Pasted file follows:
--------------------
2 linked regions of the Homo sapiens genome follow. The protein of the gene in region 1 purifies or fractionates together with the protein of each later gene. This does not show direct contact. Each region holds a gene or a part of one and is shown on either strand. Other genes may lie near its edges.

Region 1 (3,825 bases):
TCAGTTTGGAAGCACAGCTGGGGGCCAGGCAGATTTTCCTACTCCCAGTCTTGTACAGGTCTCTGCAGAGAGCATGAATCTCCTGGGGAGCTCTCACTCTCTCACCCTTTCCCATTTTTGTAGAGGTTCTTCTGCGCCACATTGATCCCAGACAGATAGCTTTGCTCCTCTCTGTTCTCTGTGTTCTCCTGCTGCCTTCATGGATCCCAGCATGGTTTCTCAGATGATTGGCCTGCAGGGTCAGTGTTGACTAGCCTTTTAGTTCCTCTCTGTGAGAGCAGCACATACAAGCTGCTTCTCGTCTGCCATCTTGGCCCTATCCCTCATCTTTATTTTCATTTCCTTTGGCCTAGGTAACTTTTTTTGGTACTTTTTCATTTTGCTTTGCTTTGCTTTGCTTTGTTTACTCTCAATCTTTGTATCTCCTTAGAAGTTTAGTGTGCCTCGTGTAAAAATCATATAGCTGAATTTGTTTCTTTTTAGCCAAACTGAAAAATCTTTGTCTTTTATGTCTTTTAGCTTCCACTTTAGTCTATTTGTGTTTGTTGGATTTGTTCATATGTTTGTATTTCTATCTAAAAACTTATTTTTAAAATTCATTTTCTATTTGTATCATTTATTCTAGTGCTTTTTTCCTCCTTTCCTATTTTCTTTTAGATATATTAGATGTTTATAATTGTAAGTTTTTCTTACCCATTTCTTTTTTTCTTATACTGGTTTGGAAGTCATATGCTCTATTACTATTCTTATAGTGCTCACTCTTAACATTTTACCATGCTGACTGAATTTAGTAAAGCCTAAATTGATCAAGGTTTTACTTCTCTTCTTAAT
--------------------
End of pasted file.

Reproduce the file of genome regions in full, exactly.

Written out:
2 linked regions of the Homo sapiens genome follow. The protein of the gene in region 1 purifies or fractionates together with the protein of each later gene. This does not show direct contact. Each region holds a gene or a part of one and is shown on either strand. Other genes may lie near its edges.

Region 1 (3,825 bases):
TCAGTTTGGAAGCACAGCTGGGGGCCAGGCAGATTTTCCTACTCCCAGTCTTGTACAGGTCTCTGCAGAGAGCATGAATCTCCTGGGGAGCTCTCACTCTCTCACCCTTTCCCATTTTTGTAGAGGTTCTTCTGCGCCACATTGATCCCAGACAGATAGCTTTGCTCCTCTCTGTTCTCTGTGTTCTCCTGCTGCCTTCATGGATCCCAGCATGGTTTCTCAGATGATTGGCCTGCAGGGTCAGTGTTGACTAGCCTTTTAGTTCCTCTCTGTGAGAGCAGCACATACAAGCTGCTTCTCGTCTGCCATCTTGGCCCTATCCCTCATCTTTATTTTCATTTCCTTTGGCCTAGGTAACTTTTTTTGGTACTTTTTCATTTTGCTTTGCTTTGCTTTGCTTTGTTTACTCTCAATCTTTGTATCTCCTTAGAAGTTTAGTGTGCCTCGTGTAAAAATCATATAGCTGAATTTGTTTCTTTTTAGCCAAACTGAAAAATCTTTGTCTTTTATGTCTTTTAGCTTCCACTTTAGTCTATTTGTGTTTGTTGGATTTGTTCATATGTTTGTATTTCTATCTAAAAACTTATTTTTAAAATTCATTTTCTATTTGTATCATTTATTCTAGTGCTTTTTTCCTCCTTTCCTATTTTCTTTTAGATATATTAGATGTTTATAATTGTAAGTTTTTCTTACCCATTTCTTTTTTTCTTATACTGGTTTGGAAGTCATATGCTCTATTACTATTCTTATAGTGCTCACTCTTAACATTTTACCATGCTGACTGAATTTAGTAAAGCCTAAATTGATCAAGGTTTTACTTCTCTTCTTAAT